Gable burst out from the kitchen, his face pale. Fear pierced my heart, because he lived here—lived where the ground shook often—and if he was freaked out, we should be freaked out.
My wide gaze met Alex’s.
“Holy shit!” Deacon grabbed the banister, holding on as the entire house seemed to shake from its foundation.
Dust plumed into the air. A light above the door popped. Sparks flew. The thick, reinforced glass of the double doors slipped free and broke into pieces on the floor.
“This is bad, so bad.” Alex gripped Aiden’s arm as pieces of plaster dropped from the ceiling, smashing onto the tiles.
I darted to the side as another large chunk of the ceiling came down. The opulent, sparkling chandelier crashed into the floor and shattered.
Then the floor split right open.
Luke shouted as he hooked an arm around Deacon’s waist, yanking him away from the staircase. I swallowed a scream as a deep rift split the grand room, from the broken doors straight across the atrium, cutting through the scorched spot where Atlas was laid to waste. A chasm in the floor formed, several feet wide.
The shaking eased off and then the world stilled again.
“Gods,” muttered Aiden, keeping one hand on Alex’s shoulder as he knocked back several strands of wavy dark hair.
Heart pounding, I turned to the rift in the floor and took a slow, small step toward it.
“Be careful,” Gable warned. “The floor is unstable—this entire house is probably unstable right now.”
“Is this . . . is this normal?” I asked, lifting my gaze to his. “Earthquakes do this?”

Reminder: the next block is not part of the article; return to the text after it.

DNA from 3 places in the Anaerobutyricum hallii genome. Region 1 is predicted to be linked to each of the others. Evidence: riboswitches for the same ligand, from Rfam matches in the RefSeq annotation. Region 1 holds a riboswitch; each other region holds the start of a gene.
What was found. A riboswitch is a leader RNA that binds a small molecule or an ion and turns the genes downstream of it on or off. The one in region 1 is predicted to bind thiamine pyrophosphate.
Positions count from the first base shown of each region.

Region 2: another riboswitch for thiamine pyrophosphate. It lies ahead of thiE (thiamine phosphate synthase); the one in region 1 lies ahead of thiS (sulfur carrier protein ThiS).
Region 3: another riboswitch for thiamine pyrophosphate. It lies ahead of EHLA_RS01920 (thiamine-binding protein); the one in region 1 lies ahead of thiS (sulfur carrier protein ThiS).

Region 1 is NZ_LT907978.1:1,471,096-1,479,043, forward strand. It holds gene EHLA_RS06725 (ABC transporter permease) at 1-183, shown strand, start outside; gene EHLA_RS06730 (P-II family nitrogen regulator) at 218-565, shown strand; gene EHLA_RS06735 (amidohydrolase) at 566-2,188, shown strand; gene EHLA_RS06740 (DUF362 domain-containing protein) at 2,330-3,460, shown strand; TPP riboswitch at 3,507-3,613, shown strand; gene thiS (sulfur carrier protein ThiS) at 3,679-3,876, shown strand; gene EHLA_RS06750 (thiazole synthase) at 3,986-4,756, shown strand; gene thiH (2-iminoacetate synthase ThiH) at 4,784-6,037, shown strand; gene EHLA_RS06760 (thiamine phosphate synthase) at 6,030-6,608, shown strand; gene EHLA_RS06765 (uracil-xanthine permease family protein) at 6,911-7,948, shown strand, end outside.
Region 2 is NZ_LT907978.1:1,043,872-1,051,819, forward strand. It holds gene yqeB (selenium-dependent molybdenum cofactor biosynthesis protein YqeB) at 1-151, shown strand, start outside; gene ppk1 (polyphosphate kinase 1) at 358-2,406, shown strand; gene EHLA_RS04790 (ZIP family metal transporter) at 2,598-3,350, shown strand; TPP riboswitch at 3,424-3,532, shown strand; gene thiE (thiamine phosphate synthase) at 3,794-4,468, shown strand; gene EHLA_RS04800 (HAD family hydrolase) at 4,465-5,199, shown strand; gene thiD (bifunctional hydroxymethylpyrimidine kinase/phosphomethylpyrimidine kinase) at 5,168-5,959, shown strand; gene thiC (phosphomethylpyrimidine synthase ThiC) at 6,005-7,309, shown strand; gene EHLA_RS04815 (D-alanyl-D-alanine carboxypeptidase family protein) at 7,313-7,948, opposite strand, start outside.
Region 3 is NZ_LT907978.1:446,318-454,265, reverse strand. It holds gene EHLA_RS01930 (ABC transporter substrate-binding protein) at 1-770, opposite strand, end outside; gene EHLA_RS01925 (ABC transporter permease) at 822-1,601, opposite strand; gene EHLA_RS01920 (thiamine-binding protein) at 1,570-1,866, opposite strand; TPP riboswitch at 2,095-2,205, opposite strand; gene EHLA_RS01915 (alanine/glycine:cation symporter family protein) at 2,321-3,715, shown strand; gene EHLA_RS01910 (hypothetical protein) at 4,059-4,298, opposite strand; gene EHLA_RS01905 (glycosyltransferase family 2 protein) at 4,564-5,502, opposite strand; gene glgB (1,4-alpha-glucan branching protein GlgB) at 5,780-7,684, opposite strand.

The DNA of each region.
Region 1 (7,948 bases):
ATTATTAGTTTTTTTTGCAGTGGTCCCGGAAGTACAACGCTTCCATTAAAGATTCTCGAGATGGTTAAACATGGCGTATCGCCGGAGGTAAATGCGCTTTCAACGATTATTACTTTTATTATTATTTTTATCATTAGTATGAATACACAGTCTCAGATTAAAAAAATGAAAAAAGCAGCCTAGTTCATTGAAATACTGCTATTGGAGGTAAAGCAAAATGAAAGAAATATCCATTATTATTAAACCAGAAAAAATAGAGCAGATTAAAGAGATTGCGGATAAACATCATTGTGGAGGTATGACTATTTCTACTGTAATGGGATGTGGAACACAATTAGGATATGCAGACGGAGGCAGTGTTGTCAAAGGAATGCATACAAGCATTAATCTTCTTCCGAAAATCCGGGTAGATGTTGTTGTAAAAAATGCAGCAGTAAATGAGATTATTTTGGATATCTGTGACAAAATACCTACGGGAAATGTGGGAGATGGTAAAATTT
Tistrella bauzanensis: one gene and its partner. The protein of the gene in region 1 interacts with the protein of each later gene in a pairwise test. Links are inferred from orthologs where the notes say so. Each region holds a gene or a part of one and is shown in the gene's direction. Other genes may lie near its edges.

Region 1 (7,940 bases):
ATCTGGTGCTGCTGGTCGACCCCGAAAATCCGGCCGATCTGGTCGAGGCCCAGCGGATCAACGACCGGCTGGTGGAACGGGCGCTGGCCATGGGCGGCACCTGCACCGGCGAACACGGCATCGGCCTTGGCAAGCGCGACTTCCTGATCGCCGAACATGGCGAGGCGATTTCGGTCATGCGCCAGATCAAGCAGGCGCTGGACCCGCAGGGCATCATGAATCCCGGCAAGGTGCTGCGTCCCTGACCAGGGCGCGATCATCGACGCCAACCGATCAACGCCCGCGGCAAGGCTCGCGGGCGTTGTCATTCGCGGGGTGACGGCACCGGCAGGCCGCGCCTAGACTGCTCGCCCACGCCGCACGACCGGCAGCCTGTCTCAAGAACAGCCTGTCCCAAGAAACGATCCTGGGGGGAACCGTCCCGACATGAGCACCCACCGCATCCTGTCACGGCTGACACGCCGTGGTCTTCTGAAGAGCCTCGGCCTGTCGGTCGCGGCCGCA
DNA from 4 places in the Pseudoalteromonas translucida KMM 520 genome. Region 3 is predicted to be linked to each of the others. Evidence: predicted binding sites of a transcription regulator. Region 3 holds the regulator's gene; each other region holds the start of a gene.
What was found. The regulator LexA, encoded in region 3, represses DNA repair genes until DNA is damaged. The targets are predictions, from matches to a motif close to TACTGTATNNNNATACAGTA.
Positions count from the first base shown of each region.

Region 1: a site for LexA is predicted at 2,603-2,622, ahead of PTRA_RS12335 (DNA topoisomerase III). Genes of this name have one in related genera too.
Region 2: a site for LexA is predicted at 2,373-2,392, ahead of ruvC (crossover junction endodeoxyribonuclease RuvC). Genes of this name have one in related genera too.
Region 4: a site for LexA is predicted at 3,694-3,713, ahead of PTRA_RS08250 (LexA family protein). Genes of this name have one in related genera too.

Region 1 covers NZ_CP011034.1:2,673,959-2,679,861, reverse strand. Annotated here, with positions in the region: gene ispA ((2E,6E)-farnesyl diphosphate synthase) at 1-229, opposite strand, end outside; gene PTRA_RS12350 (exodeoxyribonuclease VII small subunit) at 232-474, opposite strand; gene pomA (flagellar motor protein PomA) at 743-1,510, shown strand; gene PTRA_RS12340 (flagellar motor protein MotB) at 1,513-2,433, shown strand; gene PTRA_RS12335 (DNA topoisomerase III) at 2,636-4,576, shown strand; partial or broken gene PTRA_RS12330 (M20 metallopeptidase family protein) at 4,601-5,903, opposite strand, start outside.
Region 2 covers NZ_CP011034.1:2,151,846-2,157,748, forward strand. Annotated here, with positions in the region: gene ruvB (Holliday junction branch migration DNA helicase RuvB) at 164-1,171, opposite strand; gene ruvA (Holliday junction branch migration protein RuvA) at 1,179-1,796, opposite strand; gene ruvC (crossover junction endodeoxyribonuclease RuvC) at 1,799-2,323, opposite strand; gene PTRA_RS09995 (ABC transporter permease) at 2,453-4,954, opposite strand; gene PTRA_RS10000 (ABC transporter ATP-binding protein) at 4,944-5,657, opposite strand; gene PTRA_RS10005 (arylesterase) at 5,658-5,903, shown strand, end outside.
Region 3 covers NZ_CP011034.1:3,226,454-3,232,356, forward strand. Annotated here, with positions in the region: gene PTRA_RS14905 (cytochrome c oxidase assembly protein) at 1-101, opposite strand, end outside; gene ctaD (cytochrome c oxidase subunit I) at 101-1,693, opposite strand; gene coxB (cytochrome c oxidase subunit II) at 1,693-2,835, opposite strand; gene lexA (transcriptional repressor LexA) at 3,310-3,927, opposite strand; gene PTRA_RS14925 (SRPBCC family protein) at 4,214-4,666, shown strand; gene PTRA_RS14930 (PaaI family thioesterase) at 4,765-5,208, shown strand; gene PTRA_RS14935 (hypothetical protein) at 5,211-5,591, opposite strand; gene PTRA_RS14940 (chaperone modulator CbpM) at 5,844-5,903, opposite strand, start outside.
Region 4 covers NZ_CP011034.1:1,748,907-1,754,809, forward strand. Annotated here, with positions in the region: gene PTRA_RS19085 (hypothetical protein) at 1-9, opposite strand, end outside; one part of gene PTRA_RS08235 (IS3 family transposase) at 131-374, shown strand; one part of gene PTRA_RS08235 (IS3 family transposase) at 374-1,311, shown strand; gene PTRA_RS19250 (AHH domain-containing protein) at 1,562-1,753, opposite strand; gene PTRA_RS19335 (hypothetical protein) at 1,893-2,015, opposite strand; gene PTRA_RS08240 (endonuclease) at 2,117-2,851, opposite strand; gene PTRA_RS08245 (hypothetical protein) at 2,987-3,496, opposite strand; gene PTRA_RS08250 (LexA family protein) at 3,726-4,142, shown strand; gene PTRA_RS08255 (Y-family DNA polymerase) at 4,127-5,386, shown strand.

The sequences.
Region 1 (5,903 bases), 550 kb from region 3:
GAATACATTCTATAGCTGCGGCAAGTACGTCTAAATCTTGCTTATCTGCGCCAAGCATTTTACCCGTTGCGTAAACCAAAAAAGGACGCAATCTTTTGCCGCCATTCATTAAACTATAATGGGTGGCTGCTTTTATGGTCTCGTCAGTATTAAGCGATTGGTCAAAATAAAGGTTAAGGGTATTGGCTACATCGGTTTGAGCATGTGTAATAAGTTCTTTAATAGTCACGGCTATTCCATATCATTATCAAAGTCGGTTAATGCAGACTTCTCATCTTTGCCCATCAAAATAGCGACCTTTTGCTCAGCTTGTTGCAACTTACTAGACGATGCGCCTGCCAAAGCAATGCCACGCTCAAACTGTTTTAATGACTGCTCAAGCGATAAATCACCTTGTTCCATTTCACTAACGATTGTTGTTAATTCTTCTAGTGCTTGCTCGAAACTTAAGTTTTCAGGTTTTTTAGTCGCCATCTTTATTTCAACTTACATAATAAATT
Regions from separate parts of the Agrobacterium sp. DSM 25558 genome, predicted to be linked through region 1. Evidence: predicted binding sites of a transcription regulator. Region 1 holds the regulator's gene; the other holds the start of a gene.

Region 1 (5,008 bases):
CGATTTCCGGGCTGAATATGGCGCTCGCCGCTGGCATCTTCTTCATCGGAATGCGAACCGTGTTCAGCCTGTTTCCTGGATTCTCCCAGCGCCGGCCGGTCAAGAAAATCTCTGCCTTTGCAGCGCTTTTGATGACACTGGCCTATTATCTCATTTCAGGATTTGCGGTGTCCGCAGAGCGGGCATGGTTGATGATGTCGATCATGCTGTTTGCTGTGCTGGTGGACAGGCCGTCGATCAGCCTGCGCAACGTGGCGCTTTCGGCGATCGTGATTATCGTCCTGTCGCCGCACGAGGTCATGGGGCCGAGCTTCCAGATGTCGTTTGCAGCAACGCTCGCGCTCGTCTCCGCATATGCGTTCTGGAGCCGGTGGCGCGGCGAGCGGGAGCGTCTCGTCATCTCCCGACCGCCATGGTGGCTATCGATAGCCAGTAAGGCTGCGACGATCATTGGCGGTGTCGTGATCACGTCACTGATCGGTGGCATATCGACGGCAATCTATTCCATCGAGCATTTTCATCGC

Before I could answer, a strange scent filled the air. Not propane or the burning smell of electricity—scents that would be expected. No. I wrinkled my nose. It was a musty, damp, and dank smell. Like rich, undisturbed soil and decaying roots.
My heart tumbled over.
It reminded me of the way the shades smelled.
“I have a really bad feeling about this,” Alex said.
Aiden took a step back from the rift, pulling her with him as Deacon gasped out, “No shit.”
“I think we should leave,” Gable announced, walking backward, toward the kitchen. “I really think we should just leave.”
Movement stirred from the break in the ground. It sounded like rocks falling, bouncing off one another. Air caught in my lungs as a faint shiver skated over my skin, and instinct roared to the surface, forcing me to step back before I even realized what I was doing.
Silence fell, and the only thing I could hear was the pounding of my heart. A dirt-stained hand appeared, reaching out from the chasm and smacking down on the broken tile.
Something or someone was hauling itself out of the hole in the floor and that had “nope” written all over it. Nothing good could be climbing out from deep within the ground. I’d seen enough horror films to know that.
Spinning around, I scanned the floor for the dagger I’d dropped and couldn’t see it in the mess that covered the tiles.
Alex stepped to the side, blocking Gable, and her stance widened, shoulders squared. Even though she wore nothing more than leggings and a tank top, she looked badass and ready—prepared for anything. Alex was a demigod now, but she was first and foremost a Sentinel.
The same went for Aiden and Luke. They took up the same stance, effectively continuing to force Deacon and Gable behind them.
I saw all of this because somehow I was on the other side of the chasm.
Another hand appeared and then a head—a dirt-covered bald head broke the surface, and I distantly heard someone gag.
“Oh my gods,” I whispered, eyes widening with horror.
Ripped and flayed skin peeled back from the head. Entire chunks of skin were missing from the hollowed cheeks. The skin on the arms was no better. Strips of flesh hung from the chest. One of the eyes was nothing more than an empty, rotten socket, and some kind of cloth was wrapped around its hips, a cloth that might’ve been white and pristine at one time, but was now covered in mud and singed with soot.
The scent of sulfur misted the room.
The one good eye met mine, and its iris was a milky blue.
“Holy daimon babies,” whispered Alex. “Is that a zombie? Like a real zombie?”
“That wasn’t an earthquake.” Aiden reached to his hip, but he was empty-handed. They’d been sleeping and had come downstairs with no daggers.
“I think that’s obvious,” Deacon muttered from behind Luke.